Great Lakes

The Midwest's finest are as good as it gets

Whistling IrishNorthern Michigan

Mackinac Island. There’s much more to this quaint island than just the world’s best fudge. Since no cars are allowed on the island, you must arrive by ferry or via the 8,614-foot Mackinac Bridge—North America’s longest suspension bridge physically connects Michigan’s Upper and Lower Peninsulas. You can get around the island only by foot, horse carriage or bicycle. Then there’s the charming, 385-room Grand Hotel with the world's longest front porch. The 120-year-old, elegant hotel was the site of the 1979 movie, Somewhere in Time. Be sure to catch the island’s state park, honored by National Geographic as one of America’s 10 finest. For more info, visit

Sleeping Bear Dunes Natural Lakeshore. Located in northwestern Lower Michigan, along the shores of Lake Michigan, it’s roughly 25 miles from bustling Traverse City. Disney’s FamilyFun magazine calls it the “Number One Midwest nature escape for families,” and rightly so, as this 70,000-acre getaway features 35 miles of wide, sandy beaches directly on Lake Michigan, massive sand dunes perched atop towering headlands and pristine inland lakes and streams. There are plenty of water sports, hiking and outdoor activities for people of all ages to participate in.

Frankenmuth. Roughly an hour northwest of metro Detroit on I-75, this Bavarian-themed town has a zoo, top-rated golf course and a main street packed with hotels, gift shops and large restaurants specializing in the world’s best fried chicken. The most-famous stop on South Main St. is the all-encompassing Zehnder’s of Frankenmuth, home to Splash Village Hotel & Waterpark, the 6,813-yard Fortress Golf Course and the town’s most-renowned eatery. For more info, visit


Brainerd Golf Trail. Roughly two-and-a-half hours north of Minneapolis there are 20-plus courses on 17 sites, amounting to more than 300 holes of golf, in the scenic Brainerd area. There’s also plenty of lodging in town, ranging from upscale lake resorts to modern hotels, which is why it’s ranked as the state’s top stay-and-play golf destination. Courses here share a blend of lakes and woods—without the high green fees you might find in comparable golf destinations in other parts of the world. For more info, visit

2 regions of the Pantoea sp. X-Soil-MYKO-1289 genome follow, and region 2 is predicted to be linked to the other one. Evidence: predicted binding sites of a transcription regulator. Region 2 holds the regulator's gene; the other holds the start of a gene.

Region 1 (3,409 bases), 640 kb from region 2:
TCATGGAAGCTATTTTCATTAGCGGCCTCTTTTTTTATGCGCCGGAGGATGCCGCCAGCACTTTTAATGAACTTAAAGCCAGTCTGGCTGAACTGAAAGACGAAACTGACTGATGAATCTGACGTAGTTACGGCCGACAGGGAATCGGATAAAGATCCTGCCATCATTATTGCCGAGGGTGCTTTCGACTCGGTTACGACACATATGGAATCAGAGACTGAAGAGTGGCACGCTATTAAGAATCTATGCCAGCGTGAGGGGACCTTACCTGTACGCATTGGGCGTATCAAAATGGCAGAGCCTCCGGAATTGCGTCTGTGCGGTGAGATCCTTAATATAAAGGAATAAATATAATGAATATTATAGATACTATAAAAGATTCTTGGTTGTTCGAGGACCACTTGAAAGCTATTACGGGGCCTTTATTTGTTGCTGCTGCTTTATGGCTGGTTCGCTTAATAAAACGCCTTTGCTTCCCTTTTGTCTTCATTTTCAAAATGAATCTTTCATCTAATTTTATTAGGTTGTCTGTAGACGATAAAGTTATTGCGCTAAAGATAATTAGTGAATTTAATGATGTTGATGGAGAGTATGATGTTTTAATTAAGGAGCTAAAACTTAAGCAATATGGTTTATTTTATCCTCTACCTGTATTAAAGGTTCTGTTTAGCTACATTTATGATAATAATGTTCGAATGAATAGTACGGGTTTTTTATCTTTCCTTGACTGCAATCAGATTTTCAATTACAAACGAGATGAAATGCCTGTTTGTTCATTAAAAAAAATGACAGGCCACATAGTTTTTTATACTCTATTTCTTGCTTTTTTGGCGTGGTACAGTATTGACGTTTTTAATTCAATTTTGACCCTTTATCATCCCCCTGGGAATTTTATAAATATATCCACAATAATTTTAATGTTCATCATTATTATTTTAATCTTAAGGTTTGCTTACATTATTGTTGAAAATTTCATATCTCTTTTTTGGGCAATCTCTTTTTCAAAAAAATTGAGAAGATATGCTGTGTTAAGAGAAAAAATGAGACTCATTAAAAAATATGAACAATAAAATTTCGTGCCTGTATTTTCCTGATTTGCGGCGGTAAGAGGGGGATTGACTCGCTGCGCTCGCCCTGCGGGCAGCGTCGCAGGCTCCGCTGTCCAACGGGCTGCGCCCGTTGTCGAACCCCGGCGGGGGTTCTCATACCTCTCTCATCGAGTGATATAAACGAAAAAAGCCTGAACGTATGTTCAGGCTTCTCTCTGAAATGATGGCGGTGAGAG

Treetops FallPaul Bunyan Tributes. Seen that truck commercial on TV, where it drives up to a diner bearing a large (perhaps life-size) statue of Paul Bunyan? That’s in Brainerd Lakes, which claims ownership of the mythical lumberjack. Thus, tributes to him can be found all over town. The most famous Bunyan statue is located at Paul Bunyan Land at This Old Farm Pioneer Village, just east of Brainerd on Highway 18. It’s surrounded by the entire collection of rides from the former Paul Bunyan Amusement Center, which closed in 2003. The newest Paul sits at the Brainerd Lakes Area Welcome Center, where visitors often climb on his lap for photos. Many other Bunyan statues are around, including a talking version, as are his flashlight (at Brainerd’s water tower) and wooden axe (outside Crosslake’s Ace Hardware).

Walleye Pike. No trip to Minnesota is complete without tasting the official state fish, walleye pike. Many restaurants serve it, in one preparation form or another. TJ’s Supper Club in Deerwood serves it deep-fried, with au gratin potatoes on the side. Right on a lake, the restaurant also dishes up a fantastic Sunday brunch that includes pike.

U.S. Hockey Hall Of Fame. Three hours north of Minneapolis, in Eveleth, Minn., this hockey museum celebrates American hockey by honoring and recognizing outstanding hockey contributors and capturing the true spirit and excitement of hockey. Inductees include many famous U.S.-born stars and members of the 1980 U.S. Olympic hockey team.


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